Religious people of all faiths are increasingly going organic, especially people whose religions state specific dietary requirements. Muslims and Jews have a particularly strong emphasis on food, with strict Halal and Kosher guidelines on food production stemming from the belief that the food we eat should be untainted, pure and spiritually uplifting. Adherents of both religions say blessings before eating the smallest morsel of food, so it seems an obvious step that with this awareness of the significance of food as God’s creation, Muslims and Jews increasingly want the food they’re blessing to be untainted by chemicals. Christians are also going organic. The Christian green movement is growing exponentially as believers are increasingly outraged at the environmentally destructive activities of the Bush administration, often in their name.
I’ve found some wonderful producers and purveyors of faith-based foods springing up, including this halal family-run company, this eco-kosher organisation in New York with an organic food outreach program, and this excellent Christian green magazine.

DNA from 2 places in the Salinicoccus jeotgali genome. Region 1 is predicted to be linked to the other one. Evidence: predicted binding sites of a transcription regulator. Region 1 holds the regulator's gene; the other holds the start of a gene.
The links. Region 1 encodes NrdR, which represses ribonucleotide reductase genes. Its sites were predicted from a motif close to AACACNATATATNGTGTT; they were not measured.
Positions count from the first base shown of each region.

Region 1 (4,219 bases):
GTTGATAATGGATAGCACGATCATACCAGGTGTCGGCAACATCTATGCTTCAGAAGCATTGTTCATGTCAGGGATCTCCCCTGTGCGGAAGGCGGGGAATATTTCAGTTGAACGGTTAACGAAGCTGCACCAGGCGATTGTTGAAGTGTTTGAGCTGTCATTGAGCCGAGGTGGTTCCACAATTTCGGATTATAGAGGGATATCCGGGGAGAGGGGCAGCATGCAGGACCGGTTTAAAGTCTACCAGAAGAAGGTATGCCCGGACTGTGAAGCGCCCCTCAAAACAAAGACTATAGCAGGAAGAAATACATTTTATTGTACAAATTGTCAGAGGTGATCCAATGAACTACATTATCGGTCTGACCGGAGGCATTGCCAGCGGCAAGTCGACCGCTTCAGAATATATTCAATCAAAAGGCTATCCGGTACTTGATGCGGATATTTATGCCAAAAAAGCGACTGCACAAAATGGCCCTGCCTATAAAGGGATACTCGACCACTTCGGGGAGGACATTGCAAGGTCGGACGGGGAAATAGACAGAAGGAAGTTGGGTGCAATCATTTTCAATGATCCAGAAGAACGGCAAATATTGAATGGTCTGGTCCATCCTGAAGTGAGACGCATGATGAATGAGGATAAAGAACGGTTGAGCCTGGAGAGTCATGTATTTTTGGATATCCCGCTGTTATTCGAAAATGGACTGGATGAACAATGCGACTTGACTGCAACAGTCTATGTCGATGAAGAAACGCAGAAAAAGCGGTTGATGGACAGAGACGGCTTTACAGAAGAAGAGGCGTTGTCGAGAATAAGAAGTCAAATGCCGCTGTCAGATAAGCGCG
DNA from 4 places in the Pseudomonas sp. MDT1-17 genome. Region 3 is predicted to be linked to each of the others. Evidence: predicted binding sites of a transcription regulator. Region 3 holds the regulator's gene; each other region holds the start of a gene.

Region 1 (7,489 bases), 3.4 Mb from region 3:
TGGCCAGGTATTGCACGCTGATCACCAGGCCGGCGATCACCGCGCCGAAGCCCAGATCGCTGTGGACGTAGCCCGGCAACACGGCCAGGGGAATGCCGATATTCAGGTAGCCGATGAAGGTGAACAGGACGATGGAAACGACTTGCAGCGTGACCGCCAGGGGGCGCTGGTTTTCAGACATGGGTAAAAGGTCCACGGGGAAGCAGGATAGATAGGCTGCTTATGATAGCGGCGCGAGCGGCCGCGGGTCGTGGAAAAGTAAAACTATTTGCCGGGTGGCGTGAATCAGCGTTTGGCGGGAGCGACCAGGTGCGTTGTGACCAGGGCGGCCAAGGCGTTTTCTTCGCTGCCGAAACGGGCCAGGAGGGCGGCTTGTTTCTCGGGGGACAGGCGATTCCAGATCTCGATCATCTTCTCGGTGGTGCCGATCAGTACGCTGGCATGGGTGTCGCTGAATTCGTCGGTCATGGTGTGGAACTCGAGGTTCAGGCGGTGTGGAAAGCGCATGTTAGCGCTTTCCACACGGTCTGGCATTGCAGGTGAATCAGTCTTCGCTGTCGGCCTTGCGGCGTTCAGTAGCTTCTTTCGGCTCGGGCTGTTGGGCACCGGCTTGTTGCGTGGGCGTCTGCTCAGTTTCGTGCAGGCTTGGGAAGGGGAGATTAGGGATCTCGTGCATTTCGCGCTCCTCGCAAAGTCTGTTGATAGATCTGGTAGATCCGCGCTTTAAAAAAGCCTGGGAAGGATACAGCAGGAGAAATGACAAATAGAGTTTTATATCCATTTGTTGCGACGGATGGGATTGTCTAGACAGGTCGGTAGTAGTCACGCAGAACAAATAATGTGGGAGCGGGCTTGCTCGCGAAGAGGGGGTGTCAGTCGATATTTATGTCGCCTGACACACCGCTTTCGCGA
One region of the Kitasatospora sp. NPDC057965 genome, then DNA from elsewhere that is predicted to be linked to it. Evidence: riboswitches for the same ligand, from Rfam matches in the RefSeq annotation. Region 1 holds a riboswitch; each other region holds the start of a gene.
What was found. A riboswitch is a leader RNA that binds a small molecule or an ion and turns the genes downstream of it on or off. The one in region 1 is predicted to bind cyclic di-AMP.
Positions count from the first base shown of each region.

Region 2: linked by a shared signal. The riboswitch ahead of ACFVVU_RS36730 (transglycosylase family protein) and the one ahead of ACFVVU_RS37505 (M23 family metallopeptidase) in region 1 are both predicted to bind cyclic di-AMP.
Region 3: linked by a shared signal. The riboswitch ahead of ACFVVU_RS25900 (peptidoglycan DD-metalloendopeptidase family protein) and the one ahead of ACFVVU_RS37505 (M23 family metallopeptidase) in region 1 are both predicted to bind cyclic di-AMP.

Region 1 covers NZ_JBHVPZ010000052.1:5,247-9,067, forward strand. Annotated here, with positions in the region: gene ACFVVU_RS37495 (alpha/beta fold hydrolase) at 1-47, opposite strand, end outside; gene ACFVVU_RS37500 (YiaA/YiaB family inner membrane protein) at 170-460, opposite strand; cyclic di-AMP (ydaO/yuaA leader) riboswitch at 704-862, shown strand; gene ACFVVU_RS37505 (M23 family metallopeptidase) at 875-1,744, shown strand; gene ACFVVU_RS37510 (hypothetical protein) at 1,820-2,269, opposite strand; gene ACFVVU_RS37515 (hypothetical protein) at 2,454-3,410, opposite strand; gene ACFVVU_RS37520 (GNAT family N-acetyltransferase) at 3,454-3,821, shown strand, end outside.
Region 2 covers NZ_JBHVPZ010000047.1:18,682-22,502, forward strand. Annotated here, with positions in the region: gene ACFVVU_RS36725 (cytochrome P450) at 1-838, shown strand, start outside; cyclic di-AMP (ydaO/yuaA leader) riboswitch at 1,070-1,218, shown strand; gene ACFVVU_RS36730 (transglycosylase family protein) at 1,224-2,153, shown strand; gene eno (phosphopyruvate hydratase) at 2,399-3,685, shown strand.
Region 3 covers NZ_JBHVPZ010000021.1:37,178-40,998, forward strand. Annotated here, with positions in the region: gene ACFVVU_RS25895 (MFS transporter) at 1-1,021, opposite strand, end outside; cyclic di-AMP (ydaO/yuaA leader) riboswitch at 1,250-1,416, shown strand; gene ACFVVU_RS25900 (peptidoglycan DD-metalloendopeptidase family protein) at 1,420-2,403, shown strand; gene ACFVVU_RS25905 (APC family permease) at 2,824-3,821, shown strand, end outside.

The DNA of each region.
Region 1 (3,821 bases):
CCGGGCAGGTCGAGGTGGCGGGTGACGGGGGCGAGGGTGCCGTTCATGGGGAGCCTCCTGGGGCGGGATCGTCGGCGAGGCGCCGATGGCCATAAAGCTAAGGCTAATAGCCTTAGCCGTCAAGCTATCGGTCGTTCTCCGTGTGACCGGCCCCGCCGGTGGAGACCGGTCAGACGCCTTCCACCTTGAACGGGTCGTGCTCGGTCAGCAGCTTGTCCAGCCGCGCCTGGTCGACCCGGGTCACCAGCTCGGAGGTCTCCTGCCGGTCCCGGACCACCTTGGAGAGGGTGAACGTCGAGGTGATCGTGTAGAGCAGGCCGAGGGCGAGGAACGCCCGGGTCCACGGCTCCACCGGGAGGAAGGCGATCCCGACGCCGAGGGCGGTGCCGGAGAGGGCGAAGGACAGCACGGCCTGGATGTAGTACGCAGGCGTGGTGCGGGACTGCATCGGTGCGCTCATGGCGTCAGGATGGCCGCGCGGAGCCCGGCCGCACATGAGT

So it was with delight that I spotted freshly-baked, deliciously sweet and richly eggy organic challah bread in Le Pain Quotidien in Santa Monica, California. Challah is eaten every Friday night by observant Jews as part of a meal to welcome in the Sabbath with candle-lighting and wine. The plaited shape of the bread represents the many different kinds of people that make Jewish culture. It’s a cakey, slightly sweet bread that’s dense and moist. Perfect eaten in hand-torn chunks, or sliced, toasted and liberally buttered.
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